Is an IP Telephony system different from other network applications?
While the IP telephony system may operate over an existing IT network, it requires a higher degree of reliability. Most end users see the telephone as a “bulletproof” system, expecting it to work even when nothing else does. To match the reliability of standard phone systems, an IP telephony system must have extended battery back-up or generator support, true-online, double-conversion UPS on every router, server, switch and other important component, and the capability to power individual phone sets through the communications wires (a capability that standard phone systems possess today). The need for connecting to 911 services even when there is a power outage makes online protection even more critical.
Is power conditioning as important as battery back-up?
In a word, Yes. This is even more important with the newer, gigabit-scale routers and switches. While the average network must deal with about 15 significant power outages a year – 90 percent of which last less than five minutes – most networks face an average of one power disturbance per day. Some network managers have already found out the hard way that anything but true online, double-conversion UPSs can let power problems through to switches and routers. Line-interactive UPS equipment loses contact with ports, drops packets, and even shuts down unexpectedly when power disturbances pass through the UPS. It can cause problems merely by switching to and from battery to “protect” vital systems. If applications are mission critical, the only safe route to high availability is an online, double-conversion UPS.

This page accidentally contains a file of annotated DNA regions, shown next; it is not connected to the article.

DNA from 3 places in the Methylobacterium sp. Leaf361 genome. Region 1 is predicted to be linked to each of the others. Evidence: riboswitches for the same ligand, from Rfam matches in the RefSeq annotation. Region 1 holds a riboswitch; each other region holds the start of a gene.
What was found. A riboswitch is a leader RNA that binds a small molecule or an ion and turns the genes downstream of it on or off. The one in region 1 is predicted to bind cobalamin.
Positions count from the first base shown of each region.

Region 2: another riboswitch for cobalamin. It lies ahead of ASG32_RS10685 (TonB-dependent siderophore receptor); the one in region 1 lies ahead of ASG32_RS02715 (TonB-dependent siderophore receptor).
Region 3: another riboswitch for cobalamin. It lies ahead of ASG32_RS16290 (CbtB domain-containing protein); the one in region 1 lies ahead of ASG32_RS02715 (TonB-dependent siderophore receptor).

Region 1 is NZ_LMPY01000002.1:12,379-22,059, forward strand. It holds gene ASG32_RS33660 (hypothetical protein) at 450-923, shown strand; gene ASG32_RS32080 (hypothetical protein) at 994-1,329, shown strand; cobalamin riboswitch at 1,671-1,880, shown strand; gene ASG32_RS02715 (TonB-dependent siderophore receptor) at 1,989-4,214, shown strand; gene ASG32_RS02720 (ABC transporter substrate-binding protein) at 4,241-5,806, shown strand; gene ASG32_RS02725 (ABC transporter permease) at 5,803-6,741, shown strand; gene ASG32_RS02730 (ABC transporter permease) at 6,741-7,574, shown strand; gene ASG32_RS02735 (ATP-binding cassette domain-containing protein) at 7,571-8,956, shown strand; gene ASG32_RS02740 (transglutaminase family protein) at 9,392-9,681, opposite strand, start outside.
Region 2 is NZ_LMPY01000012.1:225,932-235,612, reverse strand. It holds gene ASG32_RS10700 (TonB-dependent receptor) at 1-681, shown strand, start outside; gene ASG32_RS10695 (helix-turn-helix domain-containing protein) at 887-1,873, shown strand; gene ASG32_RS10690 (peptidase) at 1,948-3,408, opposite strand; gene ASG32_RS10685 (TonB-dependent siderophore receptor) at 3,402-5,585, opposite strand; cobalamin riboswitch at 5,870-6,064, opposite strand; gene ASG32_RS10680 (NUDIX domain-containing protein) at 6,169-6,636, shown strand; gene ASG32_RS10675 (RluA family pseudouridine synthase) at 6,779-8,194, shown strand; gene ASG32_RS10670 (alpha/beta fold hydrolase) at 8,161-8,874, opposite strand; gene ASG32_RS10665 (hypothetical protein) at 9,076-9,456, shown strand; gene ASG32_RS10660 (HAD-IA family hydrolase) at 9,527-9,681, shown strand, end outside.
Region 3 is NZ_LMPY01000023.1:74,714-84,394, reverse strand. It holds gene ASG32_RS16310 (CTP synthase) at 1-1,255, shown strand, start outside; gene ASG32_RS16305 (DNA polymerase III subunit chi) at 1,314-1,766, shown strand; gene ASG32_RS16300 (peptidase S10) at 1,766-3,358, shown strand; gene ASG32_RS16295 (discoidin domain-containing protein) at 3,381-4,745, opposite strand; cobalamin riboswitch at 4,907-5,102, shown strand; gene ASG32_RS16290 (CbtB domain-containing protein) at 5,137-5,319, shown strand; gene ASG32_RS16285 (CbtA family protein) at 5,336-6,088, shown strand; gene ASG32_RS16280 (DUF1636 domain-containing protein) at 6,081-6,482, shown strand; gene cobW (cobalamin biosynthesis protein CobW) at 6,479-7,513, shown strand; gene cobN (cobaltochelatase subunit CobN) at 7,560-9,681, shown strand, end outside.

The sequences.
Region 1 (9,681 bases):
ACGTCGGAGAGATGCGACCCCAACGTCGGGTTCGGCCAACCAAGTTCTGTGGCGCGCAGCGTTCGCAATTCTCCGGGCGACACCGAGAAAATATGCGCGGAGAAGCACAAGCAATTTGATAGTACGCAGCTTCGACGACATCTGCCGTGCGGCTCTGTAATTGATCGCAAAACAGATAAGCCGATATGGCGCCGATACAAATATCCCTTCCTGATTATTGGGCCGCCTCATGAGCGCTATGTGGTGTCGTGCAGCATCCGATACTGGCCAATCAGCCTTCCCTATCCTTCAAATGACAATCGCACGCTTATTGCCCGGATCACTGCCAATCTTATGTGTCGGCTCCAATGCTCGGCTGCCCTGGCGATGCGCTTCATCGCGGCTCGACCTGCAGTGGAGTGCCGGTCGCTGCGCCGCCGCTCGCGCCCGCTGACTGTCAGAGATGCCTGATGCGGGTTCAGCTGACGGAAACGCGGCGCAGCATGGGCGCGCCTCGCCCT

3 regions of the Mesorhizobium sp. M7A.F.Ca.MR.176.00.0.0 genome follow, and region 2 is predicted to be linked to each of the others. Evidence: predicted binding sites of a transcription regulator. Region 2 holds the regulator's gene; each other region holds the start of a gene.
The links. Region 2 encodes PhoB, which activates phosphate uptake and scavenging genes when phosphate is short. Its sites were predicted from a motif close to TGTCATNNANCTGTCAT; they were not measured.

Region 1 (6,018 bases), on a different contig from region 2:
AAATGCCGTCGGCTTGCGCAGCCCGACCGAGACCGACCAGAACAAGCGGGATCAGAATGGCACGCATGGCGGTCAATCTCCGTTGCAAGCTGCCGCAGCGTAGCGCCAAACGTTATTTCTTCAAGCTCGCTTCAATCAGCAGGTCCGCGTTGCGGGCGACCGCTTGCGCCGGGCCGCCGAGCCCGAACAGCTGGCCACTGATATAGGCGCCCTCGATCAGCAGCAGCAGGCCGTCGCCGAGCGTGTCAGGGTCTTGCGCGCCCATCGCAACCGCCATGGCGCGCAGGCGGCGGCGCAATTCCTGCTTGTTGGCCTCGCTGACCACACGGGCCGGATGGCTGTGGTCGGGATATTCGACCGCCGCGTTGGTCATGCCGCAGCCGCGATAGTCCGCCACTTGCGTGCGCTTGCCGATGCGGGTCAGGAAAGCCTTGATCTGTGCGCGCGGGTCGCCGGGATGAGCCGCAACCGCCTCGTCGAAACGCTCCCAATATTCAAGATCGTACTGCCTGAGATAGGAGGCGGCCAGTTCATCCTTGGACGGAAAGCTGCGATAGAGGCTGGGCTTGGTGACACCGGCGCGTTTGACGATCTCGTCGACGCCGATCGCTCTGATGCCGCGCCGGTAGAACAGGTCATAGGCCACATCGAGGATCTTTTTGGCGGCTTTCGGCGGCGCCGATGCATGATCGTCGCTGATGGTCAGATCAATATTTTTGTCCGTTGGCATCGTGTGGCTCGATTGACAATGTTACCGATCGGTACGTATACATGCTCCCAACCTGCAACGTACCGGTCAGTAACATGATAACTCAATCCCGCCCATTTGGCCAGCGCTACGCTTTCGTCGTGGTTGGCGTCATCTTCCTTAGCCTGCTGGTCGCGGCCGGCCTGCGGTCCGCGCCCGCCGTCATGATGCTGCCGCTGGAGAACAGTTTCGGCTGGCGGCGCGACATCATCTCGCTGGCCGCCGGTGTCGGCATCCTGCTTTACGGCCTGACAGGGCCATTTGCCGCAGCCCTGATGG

Is the IP Telephony system being added to an existing network?
If so, make sure your protection is up to the “Five Nines” standard defined by Cisco and other equipment providers. Many rack-based networks are operating at a lesser standard because they have line-interactive protection, and many others may lack the back-up power capacity to provide a phone system protection that meets user expectations. Adding more load or longer ride-through times may require a shift from rack-mounted protection to room-level protection. Now is the time to re-think your protection scheme, and build high availability into all mission-critical applications.
What does the industry say about maintaining high availability for IP Telephony systems?
The Cisco white paper, IP Telephony: The Five Nines Story, states that high-availability protection – defined as “five-nines” (about 5 minutes of downtime per year) – must include “UPS and generator backup for all distribution, core, gateway and Cisco CallManager devices.”
The paper goes on to list Cisco’s high-availability requirement:
- UPS and generator backup
- UPS systems have auto-restart capability
- UPS system monitoring
- Four-hour response service contract for UPS system problems
- Maintain recommended equipment operating temperature 24x7
This has been Liebert’s basic standard for high availability for decades, and reflects Liebert’s long-standing product and service mix.
Where is the IP Telephony equipment being installed?
Even when other network applications are centralized in a protected datacenter, an IP telephony system is likely to have at least some decentralized pieces of vital hardware. Adding a router or switch to a server stack implies one kind of protection need. Installing an IP telephony application in a campus environment requires high-availability protection for every node in the network, including, in many cases, desktop phone sets and wireless LANs. Power protection becomes something far more complex and challenging than the approach used for traditional IT applications.